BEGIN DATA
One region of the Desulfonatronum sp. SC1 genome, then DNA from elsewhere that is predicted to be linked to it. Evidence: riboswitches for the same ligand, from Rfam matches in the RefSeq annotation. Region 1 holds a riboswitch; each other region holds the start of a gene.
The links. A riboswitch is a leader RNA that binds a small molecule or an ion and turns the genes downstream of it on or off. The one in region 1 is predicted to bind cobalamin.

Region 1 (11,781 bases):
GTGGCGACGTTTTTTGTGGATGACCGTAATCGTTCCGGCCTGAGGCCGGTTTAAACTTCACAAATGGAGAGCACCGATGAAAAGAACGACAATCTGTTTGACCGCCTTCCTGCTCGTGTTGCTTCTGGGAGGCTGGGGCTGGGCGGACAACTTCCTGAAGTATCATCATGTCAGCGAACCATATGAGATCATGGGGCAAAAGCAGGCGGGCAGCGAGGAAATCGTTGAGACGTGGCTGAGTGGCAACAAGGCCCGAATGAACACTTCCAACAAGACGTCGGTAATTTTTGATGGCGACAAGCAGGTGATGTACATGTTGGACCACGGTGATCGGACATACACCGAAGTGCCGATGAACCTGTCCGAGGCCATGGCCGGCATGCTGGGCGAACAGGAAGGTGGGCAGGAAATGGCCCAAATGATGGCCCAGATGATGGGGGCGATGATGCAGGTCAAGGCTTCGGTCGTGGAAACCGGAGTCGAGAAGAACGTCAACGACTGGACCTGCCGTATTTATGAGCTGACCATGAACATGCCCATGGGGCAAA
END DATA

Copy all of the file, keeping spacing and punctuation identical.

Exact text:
One region of the Desulfonatronum sp. SC1 genome, then DNA from elsewhere that is predicted to be linked to it. Evidence: riboswitches for the same ligand, from Rfam matches in the RefSeq annotation. Region 1 holds a riboswitch; each other region holds the start of a gene.
The links. A riboswitch is a leader RNA that binds a small molecule or an ion and turns the genes downstream of it on or off. The one in region 1 is predicted to bind cobalamin.

Region 1 (11,781 bases):
GTGGCGACGTTTTTTGTGGATGACCGTAATCGTTCCGGCCTGAGGCCGGTTTAAACTTCACAAATGGAGAGCACCGATGAAAAGAACGACAATCTGTTTGACCGCCTTCCTGCTCGTGTTGCTTCTGGGAGGCTGGGGCTGGGCGGACAACTTCCTGAAGTATCATCATGTCAGCGAACCATATGAGATCATGGGGCAAAAGCAGGCGGGCAGCGAGGAAATCGTTGAGACGTGGCTGAGTGGCAACAAGGCCCGAATGAACACTTCCAACAAGACGTCGGTAATTTTTGATGGCGACAAGCAGGTGATGTACATGTTGGACCACGGTGATCGGACATACACCGAAGTGCCGATGAACCTGTCCGAGGCCATGGCCGGCATGCTGGGCGAACAGGAAGGTGGGCAGGAAATGGCCCAAATGATGGCCCAGATGATGGGGGCGATGATGCAGGTCAAGGCTTCGGTCGTGGAAACCGGAGTCGAGAAGAACGTCAACGACTGGACCTGCCGTATTTATGAGCTGACCATGAACATGCCCATGGGGCAAA